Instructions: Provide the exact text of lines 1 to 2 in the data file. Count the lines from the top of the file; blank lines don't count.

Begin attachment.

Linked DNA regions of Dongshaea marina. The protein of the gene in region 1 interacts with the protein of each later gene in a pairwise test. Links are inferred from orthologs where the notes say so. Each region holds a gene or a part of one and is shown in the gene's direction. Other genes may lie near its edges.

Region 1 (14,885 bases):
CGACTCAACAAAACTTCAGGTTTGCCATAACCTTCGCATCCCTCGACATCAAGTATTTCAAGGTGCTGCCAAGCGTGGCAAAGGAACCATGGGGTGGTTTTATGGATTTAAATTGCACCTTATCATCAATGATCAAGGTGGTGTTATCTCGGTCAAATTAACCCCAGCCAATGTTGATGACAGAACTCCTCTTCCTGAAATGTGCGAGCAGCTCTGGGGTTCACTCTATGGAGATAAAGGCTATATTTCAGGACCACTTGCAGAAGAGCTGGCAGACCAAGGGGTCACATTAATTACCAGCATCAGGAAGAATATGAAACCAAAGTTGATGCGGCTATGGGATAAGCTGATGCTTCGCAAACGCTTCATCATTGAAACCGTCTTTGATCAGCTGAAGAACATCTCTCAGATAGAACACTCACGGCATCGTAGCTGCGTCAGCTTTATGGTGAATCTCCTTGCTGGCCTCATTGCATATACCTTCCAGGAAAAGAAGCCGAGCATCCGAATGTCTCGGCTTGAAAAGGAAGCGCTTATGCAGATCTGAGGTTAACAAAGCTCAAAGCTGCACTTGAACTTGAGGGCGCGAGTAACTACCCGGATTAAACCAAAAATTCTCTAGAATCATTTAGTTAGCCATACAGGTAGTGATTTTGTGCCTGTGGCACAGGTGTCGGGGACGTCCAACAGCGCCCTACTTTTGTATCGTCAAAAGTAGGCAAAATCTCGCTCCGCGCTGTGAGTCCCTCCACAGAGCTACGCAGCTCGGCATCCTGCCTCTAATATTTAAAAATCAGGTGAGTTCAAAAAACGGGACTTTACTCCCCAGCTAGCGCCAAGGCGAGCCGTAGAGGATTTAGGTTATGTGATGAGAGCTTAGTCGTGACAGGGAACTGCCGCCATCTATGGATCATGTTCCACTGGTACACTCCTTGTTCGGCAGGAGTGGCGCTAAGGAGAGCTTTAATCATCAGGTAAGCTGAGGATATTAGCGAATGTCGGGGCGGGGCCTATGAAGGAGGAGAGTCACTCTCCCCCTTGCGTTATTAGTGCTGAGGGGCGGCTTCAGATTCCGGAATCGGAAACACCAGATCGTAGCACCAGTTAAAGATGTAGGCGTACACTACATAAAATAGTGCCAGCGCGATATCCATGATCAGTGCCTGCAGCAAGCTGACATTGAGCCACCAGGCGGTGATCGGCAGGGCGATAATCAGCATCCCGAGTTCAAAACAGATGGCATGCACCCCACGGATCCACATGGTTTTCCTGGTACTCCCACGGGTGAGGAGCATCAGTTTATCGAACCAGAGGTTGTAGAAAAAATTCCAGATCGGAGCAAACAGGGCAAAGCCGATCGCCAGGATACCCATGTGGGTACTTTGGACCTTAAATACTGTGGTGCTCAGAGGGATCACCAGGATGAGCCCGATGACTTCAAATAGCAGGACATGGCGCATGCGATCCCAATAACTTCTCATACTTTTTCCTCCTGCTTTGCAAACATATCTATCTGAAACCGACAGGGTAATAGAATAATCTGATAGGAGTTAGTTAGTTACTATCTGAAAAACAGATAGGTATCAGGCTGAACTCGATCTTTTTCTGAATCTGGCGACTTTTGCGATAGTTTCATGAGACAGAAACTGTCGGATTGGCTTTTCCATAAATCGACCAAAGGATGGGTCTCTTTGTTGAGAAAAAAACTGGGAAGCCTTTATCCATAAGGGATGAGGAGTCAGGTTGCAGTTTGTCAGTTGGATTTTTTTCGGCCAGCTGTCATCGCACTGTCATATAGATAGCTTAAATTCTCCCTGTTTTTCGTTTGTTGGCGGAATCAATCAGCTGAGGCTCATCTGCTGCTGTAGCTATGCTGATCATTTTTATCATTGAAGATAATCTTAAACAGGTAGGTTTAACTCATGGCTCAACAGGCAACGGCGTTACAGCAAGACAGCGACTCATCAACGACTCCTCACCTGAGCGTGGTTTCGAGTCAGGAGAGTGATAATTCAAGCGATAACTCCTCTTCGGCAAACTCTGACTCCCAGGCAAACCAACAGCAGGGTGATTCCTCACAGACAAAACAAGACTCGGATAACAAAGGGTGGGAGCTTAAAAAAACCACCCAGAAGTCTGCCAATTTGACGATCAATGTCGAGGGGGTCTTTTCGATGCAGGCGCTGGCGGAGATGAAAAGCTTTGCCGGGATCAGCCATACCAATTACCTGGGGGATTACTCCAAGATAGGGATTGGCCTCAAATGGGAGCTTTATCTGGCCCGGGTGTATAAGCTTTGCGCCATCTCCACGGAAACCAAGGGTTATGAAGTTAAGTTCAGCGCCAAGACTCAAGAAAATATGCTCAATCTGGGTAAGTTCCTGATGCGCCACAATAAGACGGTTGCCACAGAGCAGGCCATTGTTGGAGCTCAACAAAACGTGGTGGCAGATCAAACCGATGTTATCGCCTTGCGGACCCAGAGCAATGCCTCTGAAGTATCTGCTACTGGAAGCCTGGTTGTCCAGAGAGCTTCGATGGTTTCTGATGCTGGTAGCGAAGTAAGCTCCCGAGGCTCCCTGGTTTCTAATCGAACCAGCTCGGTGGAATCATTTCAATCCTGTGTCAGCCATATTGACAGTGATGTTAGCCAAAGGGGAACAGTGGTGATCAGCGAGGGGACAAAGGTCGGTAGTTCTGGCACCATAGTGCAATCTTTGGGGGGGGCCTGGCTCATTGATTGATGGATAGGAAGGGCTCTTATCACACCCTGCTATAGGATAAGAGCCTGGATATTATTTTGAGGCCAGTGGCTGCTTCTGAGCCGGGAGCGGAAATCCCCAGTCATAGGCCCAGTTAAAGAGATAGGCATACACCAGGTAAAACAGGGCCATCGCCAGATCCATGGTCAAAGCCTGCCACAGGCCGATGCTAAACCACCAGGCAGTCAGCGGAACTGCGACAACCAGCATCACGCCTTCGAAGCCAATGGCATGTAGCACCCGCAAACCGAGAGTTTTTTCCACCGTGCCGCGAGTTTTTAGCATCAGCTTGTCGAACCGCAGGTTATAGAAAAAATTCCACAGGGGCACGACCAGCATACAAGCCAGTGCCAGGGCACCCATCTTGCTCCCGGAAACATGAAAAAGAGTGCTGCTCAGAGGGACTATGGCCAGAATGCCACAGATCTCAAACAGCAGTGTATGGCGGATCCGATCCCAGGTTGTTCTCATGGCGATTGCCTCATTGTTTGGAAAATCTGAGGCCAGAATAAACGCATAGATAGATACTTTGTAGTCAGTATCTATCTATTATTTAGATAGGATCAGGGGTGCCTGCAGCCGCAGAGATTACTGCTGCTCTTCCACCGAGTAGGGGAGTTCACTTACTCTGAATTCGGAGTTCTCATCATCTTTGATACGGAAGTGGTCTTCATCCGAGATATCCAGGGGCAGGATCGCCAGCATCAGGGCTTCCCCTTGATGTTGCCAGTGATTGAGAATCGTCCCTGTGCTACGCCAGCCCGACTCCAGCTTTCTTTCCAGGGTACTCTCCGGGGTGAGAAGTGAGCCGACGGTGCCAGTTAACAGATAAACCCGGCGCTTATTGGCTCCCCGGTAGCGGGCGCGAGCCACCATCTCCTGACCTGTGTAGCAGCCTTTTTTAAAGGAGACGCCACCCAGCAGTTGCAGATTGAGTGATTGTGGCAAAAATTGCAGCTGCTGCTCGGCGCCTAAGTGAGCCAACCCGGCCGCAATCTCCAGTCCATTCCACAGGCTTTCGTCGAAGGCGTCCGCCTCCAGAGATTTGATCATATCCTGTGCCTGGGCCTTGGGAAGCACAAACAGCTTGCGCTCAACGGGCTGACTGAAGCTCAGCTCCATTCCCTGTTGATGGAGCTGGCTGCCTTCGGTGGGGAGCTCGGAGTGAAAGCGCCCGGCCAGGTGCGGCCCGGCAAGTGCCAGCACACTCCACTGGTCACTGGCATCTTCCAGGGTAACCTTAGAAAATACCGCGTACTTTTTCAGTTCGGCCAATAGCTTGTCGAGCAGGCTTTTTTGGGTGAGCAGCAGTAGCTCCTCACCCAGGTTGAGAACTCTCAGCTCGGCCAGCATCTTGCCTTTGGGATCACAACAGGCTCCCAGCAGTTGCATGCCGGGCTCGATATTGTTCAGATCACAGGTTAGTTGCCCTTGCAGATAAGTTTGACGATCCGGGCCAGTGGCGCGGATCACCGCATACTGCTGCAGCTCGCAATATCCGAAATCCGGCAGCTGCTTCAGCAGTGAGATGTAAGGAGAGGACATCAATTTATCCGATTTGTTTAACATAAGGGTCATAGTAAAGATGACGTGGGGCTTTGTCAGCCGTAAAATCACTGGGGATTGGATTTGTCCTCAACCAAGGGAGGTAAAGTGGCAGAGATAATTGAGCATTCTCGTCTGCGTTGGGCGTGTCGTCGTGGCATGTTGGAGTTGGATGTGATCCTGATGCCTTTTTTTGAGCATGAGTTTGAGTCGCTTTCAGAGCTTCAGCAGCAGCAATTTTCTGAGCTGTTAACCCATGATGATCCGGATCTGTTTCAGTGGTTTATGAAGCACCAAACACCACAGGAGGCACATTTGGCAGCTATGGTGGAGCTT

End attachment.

Linked DNA regions of Dongshaea marina. The protein of the gene in region 1 interacts with the protein of each later gene in a pairwise test. Links are inferred from orthologs where the notes say so. Each region holds a gene or a part of one and is shown in the gene's direction. Other genes may lie near its edges.

Region 1 (14,885 bases):